The ins and outs of travel insurance

By Pat Irwin

A 70-year-old man with type 2 diabetes was quoted $750 for travel insurance to cover 6 months in the USA. Bearing in mind that intensive-care treatment in the USA can begin at $5,000 per day, this starts to seem reasonable. The average snowbird can probably afford the $750 premium rather than risk $5,000 per night!

With changes in provincial insurance coverage, all of us should take a good look at our coverage and plan ahead to make sure we have adequate travel medical insurance when going abroad.
Given the lead times to apply and arrange for coverage, do not make this the last thing on your travel to-do list. But what should you look for and how do you get started?

First steps

Shopping for insurance can be confusing, with even the most basic Google search offering a dizzying array of travel health insurance options. Finding the best coverage for your specific needs requires a bit of due diligence on your part. Your insurance policy should take into account your current health, any pre-existing medical conditions, and your medical and insurance history.

Chat with your travel agent, bank, credit card company, insurance broker and employee health provider. You may also be able to buy suitable travel insurance through travel and seniors associations such as CAA, CARP and the Canadian Snowbird Association.

The government’s website (travel.gc.ca) has wise advice for out-of-country travelers. It includes a warning to check the specifics of your provincial health coverage, or lack of it, and a reminder that your provincial or territorial health plan may not cover any medical bills incurred overseas (and will never pay your bills upfront).

What to ask

Here are three questions to ask about your travel health insurance policy.

1. Does it exclude any regions in the world, and will it cover medical evacuation to Canada or to the nearest place with appropriate medical care? The policy should also cover the costs
of a medical escort to travel with you to your final destination.

2. Ask the company to explain the definition of, and the limitations and restrictions on any pre-existing conditions and tests and treatments you may have had, and get the answer in writing. I’ve heard of nasty surprises where claims have been considered “null and void” under a pre-existing condition clause.

3. You’ll also want the agreement to include what’s called a “stability clause.” This will outline the terms under which you will be covered for any pre-existing medical conditions.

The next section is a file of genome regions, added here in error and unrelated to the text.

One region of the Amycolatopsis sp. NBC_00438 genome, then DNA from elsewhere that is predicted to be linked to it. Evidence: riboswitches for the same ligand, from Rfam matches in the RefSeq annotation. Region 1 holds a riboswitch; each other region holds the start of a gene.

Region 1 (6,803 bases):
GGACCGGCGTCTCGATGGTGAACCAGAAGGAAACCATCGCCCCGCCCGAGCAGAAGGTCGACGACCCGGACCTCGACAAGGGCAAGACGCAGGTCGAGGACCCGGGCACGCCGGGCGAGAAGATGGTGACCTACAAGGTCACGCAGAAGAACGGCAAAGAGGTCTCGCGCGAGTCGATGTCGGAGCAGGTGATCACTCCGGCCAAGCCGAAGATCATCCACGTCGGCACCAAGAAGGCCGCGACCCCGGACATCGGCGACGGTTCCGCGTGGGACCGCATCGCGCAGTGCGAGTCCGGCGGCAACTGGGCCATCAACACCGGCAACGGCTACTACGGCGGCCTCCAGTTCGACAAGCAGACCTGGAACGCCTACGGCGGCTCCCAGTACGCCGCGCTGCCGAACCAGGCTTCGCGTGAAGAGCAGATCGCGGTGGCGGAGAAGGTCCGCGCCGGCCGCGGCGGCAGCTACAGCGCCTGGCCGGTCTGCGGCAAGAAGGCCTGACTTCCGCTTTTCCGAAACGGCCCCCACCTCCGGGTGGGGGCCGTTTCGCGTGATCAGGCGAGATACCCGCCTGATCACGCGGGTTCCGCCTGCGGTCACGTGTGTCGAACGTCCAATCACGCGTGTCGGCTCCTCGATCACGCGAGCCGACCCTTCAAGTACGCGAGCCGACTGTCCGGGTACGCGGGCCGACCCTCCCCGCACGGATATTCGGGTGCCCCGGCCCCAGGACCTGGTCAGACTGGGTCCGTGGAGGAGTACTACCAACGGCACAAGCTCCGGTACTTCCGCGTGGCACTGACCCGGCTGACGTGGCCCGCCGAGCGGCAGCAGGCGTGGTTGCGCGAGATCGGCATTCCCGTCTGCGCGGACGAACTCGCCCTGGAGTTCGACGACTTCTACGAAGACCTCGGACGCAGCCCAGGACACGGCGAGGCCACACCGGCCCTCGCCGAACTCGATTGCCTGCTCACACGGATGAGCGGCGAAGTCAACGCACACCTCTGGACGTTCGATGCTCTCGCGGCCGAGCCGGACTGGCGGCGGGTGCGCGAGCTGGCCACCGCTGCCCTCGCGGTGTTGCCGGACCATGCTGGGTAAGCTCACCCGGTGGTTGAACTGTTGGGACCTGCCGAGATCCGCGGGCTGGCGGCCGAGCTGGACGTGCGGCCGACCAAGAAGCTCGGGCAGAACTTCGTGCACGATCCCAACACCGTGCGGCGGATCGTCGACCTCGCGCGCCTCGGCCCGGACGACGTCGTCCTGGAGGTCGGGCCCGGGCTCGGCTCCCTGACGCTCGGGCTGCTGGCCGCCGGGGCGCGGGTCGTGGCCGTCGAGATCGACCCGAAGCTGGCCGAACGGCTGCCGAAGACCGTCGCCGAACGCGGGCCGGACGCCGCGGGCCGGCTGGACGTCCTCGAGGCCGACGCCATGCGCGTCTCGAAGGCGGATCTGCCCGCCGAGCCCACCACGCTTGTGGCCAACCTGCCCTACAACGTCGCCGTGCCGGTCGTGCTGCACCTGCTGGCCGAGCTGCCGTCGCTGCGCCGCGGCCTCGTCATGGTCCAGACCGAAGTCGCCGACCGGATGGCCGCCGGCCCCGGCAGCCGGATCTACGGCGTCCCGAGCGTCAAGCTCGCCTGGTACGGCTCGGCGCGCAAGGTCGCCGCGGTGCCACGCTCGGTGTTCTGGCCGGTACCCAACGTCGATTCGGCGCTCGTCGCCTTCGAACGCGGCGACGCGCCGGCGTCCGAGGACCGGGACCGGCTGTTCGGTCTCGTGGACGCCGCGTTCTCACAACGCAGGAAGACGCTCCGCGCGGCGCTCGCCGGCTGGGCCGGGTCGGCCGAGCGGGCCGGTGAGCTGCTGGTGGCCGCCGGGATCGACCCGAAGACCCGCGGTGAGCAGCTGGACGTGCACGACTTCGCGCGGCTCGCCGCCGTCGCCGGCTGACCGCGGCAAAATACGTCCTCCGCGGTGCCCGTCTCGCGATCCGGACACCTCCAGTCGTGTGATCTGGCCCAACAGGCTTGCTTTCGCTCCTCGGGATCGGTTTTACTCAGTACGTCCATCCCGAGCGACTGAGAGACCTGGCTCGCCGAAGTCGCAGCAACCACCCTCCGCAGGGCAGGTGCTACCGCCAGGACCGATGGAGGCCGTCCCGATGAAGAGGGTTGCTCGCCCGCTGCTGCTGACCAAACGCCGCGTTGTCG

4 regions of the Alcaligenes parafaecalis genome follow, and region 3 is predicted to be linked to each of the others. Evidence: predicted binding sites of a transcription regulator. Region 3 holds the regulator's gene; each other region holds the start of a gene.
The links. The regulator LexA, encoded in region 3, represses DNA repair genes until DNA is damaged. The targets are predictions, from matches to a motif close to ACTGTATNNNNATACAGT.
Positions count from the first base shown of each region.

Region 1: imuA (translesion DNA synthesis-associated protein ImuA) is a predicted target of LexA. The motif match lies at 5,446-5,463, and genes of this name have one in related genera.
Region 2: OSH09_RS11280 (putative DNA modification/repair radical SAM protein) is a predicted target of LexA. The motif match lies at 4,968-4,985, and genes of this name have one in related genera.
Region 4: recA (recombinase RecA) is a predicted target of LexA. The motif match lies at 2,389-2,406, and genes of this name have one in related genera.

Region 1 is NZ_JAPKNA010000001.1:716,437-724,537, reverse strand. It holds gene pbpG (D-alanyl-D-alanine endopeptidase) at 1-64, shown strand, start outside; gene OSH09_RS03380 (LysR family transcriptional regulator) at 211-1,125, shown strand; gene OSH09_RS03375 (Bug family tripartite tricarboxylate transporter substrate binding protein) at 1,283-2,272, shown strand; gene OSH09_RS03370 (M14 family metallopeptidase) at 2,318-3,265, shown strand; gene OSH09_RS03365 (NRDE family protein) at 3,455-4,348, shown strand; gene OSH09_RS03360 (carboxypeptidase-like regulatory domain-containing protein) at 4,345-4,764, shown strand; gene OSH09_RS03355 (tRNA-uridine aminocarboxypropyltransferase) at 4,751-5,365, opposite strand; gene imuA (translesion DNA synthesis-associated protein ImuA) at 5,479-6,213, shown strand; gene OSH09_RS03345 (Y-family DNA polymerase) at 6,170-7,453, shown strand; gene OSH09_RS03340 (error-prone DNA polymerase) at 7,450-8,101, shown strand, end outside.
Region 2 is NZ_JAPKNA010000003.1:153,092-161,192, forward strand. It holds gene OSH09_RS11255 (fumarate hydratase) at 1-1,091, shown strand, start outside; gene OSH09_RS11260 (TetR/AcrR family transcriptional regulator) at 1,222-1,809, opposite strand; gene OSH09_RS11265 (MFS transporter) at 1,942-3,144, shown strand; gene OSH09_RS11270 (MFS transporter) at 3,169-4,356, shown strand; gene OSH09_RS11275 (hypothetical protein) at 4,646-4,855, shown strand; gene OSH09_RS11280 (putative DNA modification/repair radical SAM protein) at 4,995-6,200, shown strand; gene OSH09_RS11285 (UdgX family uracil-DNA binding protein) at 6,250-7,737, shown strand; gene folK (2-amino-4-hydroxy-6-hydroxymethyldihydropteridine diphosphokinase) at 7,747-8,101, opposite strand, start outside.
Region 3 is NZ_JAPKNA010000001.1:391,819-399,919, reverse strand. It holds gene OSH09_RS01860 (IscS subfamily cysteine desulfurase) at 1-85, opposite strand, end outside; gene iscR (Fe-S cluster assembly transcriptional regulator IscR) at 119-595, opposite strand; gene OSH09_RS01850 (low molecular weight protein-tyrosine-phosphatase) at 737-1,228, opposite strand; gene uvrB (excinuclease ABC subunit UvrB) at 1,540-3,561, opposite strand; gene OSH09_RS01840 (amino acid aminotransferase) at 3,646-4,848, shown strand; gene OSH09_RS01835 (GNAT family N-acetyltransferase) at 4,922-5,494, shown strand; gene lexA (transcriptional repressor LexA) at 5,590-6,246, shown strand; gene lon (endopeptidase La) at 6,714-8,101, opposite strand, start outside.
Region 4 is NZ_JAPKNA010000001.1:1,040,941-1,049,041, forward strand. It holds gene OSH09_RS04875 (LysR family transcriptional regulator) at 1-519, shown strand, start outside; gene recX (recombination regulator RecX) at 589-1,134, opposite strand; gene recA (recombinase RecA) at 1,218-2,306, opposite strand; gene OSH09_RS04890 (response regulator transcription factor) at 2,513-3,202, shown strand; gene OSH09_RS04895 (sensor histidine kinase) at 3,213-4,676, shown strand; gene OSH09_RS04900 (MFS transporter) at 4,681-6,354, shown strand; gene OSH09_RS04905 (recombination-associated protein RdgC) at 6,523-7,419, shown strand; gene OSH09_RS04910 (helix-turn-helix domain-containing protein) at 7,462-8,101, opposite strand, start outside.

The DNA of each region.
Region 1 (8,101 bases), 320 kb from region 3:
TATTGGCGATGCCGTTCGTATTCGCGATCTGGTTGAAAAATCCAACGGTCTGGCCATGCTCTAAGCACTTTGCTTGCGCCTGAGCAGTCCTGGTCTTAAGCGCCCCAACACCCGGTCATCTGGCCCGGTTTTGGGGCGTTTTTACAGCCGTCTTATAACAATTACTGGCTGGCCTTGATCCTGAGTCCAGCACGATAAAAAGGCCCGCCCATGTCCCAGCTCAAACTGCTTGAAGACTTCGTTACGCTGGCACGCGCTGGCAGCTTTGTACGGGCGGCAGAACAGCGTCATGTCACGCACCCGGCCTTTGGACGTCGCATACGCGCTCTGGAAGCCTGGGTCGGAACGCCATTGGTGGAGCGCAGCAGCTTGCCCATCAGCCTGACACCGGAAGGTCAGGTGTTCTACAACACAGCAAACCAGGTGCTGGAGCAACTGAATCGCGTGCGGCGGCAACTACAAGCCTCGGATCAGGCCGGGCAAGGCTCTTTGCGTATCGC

And you’ll want to make sure that, if the worst happens, the plan covers the preparation and return of your remains to Canada.

Other things to consider

When assessing a travel health insurance plan, check on your ability to renew it from abroad if necessary and review the amount of the per-incident deductible. Plans with 100 per cent coverage are more expensive but may save you money in the long run.

In addition, does the company have an in-house, worldwide, 24/7 emergency contact number in English and/or translation services for healthcare providers in your destination country?

Verify the terms, conditions, limitations, exclusions and requirements of your insurance policy before you leave Canada. It is your responsibility to know and understand the terms of your insurance policy. Read the fine print carefully and ask for help if you need it.

Make a note of the number to call from overseas if you need help. It’s important to get approval from your insurer before you undergo medical treatment. Travel health insurance rarely covers routine health check-ups, non-emergency care or cosmetic surgery. It also may not cover mental health disorders, drug- or alcohol-related incidents, or extreme sports such as bungee jumping and rock climbing.

Ask before you fly

Does your policy pay for your hospitalization for illness or injury and related medical costs at your destination? Will it pay bills or advance the necessary cash up front? If you do become unwell, always keep any notes and get a detailed report and invoice from your doctor or hospital before leaving the country where you have received medical treatment. Getting the proper paperwork from thousands of kilometres away after the fact is often quite difficult.

Submit the original receipts for any medical services or prescriptions you received when abroad in a timely fashion, but keep a copy of the documents for your own files. You may want a report or copy of your records for your usual doctor as well.

Before you travel, make sure you have a copy of your insurance information with your tickets and leave a back-up copy with a friend or relative at home. Last but not least, know that your insurance company might not pay your medical claim if the Government of Canada has issued a travel advisory against visiting your chosen destination. Check the travel advisory list (travel.gc.ca/traveling/advisories) before you depart.

Better safe than sorry

Whether you’re visiting friends and family, heading off on a cruise or planning something more adventurous, check out the fine print of your insurance policy ahead of time and be sure you’re covered. It’s sad enough when a holiday is interrupted by a sudden illness, but it will be even worse if you get stuck with huge healthcare bills that could have been avoided.

Pat M. Irwin, BA, AICB, CPCA, is the president of ElderCareCanada and a professor of distance learning at Centennial College.

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